It gets even better though. When looking for methods to mark for compilation, the JIT process uses a call graph when doing it’s magic work of granting methods the privilege of optimized compilation. And here comes the catch in that, if a big fat honking pile of 8k byte code is encountered in a method while walking the call graph, JIT says: “I aint touching that!”. Thus any method called from that pile of poop not reachable in any other way through the call graph, will never ever feel the warm love of JIT optimized compilation.

Now you could use the lovely “-XX:-DontCompileHugeMethods” argument when invoking the JVM. But from what I’ve understand it’s a bad thing to do, because amongst others it forces the JVM to go digging through those 8k wonders of human creativity.

Other option is to just use your sane mind and round up and terminate the morons in your project creating these 8k monsters. It’s good practice anyway to keep your methods small and task focussed in any object oriented language.

The gist is, don’t use “-XX:-DontCompileHugeMethods”. Go bananas during a code review whenever you find any method which is too big for comfort. Let’s just say that the default statement count suggested by checkstyle is a good one. So any method or constructor above 30 statements in length should be cause for investigation during a code review.

JDK 7 – Project Coin is final

Friday Joseph Darcy announced through a blog post that Project Coin is final.

Project Coin is just one of the changes coming to JDK 7. But, since the changes in Project Coin are all small changes to the Java language, every single Java developer will have to deal with these coming changes.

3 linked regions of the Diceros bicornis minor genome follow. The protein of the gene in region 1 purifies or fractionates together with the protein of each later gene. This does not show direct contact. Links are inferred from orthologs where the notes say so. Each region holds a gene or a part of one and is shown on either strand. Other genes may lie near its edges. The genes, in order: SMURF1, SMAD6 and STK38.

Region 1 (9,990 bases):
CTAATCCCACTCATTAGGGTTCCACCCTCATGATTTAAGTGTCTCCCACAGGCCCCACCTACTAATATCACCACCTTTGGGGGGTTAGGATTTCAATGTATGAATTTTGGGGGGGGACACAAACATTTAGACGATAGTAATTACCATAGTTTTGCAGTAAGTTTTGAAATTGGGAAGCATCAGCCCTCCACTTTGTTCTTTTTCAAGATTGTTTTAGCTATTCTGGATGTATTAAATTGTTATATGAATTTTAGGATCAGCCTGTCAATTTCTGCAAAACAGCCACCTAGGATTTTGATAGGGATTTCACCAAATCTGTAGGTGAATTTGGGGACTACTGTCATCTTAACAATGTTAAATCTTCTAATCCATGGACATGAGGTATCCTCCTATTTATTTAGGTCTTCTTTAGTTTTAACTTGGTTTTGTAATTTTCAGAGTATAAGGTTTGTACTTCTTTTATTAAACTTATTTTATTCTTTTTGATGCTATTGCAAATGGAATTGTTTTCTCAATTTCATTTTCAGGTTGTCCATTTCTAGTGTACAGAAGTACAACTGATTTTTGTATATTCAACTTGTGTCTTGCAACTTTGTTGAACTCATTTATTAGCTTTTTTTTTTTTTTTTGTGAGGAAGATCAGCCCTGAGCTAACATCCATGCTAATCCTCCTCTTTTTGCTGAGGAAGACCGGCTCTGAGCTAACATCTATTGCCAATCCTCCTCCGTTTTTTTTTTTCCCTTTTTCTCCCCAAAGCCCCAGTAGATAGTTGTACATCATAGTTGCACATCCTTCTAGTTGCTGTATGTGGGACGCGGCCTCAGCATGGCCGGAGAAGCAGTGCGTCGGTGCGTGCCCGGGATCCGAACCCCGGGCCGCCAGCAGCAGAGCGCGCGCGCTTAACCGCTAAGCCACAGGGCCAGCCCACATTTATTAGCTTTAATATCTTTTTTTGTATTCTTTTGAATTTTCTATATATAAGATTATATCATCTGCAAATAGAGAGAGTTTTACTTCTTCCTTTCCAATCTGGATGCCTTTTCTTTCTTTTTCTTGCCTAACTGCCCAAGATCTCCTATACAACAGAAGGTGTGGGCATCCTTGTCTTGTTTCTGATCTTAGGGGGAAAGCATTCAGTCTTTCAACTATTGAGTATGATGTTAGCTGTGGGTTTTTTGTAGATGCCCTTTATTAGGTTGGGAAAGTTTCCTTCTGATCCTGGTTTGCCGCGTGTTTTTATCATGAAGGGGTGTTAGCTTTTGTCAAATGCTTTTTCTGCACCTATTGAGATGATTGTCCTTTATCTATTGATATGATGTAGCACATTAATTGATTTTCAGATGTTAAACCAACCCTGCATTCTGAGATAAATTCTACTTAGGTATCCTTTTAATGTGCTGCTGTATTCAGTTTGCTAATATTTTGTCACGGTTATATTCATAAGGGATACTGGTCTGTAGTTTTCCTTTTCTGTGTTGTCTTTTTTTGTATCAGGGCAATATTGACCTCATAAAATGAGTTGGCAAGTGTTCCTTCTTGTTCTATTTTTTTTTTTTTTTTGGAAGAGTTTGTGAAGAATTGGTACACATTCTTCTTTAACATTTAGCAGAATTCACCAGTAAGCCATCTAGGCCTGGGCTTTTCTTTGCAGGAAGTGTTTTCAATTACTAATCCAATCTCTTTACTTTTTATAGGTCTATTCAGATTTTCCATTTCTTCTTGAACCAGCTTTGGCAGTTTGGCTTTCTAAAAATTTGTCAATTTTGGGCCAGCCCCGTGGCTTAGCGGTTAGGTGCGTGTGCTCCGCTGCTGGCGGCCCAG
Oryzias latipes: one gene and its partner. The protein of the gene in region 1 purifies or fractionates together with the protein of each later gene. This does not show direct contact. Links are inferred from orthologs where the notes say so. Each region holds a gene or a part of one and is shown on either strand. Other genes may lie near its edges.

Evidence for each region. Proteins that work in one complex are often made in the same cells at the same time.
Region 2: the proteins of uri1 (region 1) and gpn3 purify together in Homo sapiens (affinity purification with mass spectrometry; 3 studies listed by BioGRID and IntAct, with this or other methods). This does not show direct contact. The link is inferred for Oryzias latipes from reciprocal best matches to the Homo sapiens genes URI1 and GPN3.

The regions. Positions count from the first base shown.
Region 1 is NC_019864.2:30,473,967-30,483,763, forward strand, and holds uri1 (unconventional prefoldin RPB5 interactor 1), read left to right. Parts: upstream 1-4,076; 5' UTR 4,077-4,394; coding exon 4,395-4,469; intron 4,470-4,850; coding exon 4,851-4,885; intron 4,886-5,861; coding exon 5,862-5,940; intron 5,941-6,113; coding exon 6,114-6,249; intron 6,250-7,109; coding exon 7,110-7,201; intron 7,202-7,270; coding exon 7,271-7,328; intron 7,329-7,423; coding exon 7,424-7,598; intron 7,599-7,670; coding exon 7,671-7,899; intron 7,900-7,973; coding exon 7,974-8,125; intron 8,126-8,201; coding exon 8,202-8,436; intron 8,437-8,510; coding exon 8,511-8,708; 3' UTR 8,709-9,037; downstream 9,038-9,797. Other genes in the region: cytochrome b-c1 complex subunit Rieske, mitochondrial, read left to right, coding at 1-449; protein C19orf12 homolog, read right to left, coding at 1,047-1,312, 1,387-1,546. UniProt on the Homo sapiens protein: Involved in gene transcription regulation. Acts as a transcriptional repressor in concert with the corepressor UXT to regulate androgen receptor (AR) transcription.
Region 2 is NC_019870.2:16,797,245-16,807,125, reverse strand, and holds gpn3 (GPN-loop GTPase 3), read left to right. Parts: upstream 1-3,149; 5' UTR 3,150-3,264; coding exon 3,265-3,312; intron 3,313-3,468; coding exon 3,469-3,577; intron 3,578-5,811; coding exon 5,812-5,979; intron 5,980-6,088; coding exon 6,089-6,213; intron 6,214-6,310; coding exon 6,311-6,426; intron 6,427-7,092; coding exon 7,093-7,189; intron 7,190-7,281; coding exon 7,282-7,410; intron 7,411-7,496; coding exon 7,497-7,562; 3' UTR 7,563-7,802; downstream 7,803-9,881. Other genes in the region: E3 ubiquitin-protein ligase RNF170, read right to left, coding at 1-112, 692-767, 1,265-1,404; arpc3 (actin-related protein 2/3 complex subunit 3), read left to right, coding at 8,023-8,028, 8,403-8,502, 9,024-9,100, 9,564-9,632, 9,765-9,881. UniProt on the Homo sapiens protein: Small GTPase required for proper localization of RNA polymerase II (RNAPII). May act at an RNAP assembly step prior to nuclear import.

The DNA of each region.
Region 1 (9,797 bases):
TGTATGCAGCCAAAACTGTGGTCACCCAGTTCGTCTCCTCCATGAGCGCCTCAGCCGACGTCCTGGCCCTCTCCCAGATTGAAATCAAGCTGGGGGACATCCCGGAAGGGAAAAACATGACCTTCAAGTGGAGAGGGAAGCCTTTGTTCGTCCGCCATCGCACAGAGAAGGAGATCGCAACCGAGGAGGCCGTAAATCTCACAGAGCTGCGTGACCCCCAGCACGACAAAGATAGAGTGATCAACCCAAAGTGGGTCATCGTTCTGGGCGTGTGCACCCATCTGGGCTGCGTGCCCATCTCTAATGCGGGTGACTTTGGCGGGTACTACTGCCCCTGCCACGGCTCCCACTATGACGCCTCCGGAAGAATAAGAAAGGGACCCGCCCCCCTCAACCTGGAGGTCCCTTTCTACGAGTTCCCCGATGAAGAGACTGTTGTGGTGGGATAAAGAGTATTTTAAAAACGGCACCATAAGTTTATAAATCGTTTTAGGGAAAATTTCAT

• It’s looking like we can use Strings in switch statements:
    static boolean booleanFromString(String s) {  
      switch(s) {  
        case "true":  
          return true;  
        case "false":  
          return false;  
      throw new IllegalArgumentException(s);  
  • Automated Resource Blocks, Josh Bloch proposed a construct like the one below:
    try (BufferedReader br = new BufferedReader(new FileReader(path)) {
      return br.readLine();

    instead of:

     BufferedReader br = new BufferedReader(new FileReader(path));
     try {
       return br.readLine();
     } finally {
  • Improved Type Inference, the diamond operator. Instead of:

    Map <String, List <String> anagrams = new HashMap <String, List <String>();

    you can do:

    Map <String, List <String> anagrams = new HashMap <>();
  • Simplified VARARG method invocation:
    static <T> List <T> asList(T... elements) { ... }
    static List <Callable <String> stringFactories() {
      Callable <String> a, b, c;
      *// Warning: ** uses unchecked or unsafe operations *
      return asList(a, b, c);

    After this change:

    *// Warning: ** enables unsafe generic array creation *
    static <T> List <T> asList(T... elements) { ... }
    static List <Callable <String> stringFactories() {
      Callable <String> a, b, c;
      return asList(a, b, c);
  • Something with better literal integers, can’t seem to find the details at the moment.
  • And language support for JSR 292. But this one is only interesting when dealing with dynamic languages.

JBoss with SQL Server and EJB3 is giving me a hard time

Today I had a bit of a fuss with JBoss and SQL Server. For some reason, when I declare an entity with an Id field, the persistency layer tries to push a bad query to the database.

Let me explain.

I’ve got an entity sort of looking like this:

public class Contract {

@GeneratedValue(strategy = GenerationType.Identity)
private int contractId;

When tryin to persist this through the entity manager SQL trace on MS SQL show a query somewhat looking like:

insert into Contract (contractid, ...) values (null, ...)

You see, a null value. Sounds reasonable, I didn’t set any value on the contractid field. BUT the persistency layer should not try to insert anything into the contractid column, because MSSQL doesn’t allow it. The above SQL results in a “DEFAULT or NULL are not allowed as explicit identity values.” I’m not sure what to try next though, everywhere I looked on the internet, all examples boil down too: “Something similar should work in MS SQL too, but I haven’t tested that…”